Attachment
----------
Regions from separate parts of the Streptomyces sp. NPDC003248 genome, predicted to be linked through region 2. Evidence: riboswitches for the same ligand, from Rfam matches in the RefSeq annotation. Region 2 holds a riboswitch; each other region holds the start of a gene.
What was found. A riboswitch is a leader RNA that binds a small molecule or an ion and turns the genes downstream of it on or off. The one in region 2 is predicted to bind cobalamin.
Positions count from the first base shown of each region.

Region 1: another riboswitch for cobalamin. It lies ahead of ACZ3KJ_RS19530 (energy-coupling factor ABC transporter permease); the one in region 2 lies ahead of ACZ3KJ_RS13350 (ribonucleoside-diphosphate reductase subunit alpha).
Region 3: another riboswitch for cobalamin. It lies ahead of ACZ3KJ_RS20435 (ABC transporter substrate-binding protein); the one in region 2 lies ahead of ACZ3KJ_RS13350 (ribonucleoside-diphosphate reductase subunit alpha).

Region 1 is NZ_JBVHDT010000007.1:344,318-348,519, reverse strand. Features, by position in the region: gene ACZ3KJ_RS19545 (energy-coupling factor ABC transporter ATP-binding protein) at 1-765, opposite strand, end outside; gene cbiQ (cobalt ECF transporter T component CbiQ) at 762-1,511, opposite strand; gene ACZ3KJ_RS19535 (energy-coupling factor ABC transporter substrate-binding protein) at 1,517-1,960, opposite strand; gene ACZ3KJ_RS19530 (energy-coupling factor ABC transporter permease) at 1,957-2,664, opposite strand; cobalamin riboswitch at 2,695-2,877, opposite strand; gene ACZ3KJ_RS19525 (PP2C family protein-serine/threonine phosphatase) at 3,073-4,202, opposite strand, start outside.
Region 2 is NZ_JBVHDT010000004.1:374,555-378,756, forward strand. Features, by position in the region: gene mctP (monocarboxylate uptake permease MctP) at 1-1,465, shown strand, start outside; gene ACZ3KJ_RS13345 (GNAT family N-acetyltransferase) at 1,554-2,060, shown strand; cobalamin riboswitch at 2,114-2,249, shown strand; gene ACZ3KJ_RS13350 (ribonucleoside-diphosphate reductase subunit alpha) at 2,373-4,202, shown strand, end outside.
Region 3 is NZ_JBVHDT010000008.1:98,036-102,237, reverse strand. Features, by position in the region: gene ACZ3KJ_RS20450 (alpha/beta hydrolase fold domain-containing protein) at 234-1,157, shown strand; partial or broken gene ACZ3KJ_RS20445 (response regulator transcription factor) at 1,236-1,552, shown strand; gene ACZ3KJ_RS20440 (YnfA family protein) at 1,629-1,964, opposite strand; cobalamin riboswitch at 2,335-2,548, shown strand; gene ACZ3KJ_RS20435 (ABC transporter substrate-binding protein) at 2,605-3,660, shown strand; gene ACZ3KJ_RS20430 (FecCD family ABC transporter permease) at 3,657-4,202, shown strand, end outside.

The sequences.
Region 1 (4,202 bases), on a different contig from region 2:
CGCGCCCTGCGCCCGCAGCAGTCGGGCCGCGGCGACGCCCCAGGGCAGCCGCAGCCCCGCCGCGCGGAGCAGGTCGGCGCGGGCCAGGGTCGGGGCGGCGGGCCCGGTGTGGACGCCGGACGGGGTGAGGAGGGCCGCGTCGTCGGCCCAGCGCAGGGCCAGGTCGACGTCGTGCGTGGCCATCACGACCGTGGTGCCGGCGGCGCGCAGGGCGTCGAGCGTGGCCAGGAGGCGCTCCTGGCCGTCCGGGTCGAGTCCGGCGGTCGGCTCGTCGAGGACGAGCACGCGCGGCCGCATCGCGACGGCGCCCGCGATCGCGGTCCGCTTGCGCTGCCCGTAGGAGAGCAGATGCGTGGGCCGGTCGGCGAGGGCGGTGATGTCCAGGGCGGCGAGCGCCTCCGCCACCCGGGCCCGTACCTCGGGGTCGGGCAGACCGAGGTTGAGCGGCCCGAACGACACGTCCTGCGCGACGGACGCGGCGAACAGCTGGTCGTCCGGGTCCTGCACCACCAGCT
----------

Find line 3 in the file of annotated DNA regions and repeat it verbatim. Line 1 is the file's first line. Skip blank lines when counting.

Positions count from the first base shown of each region.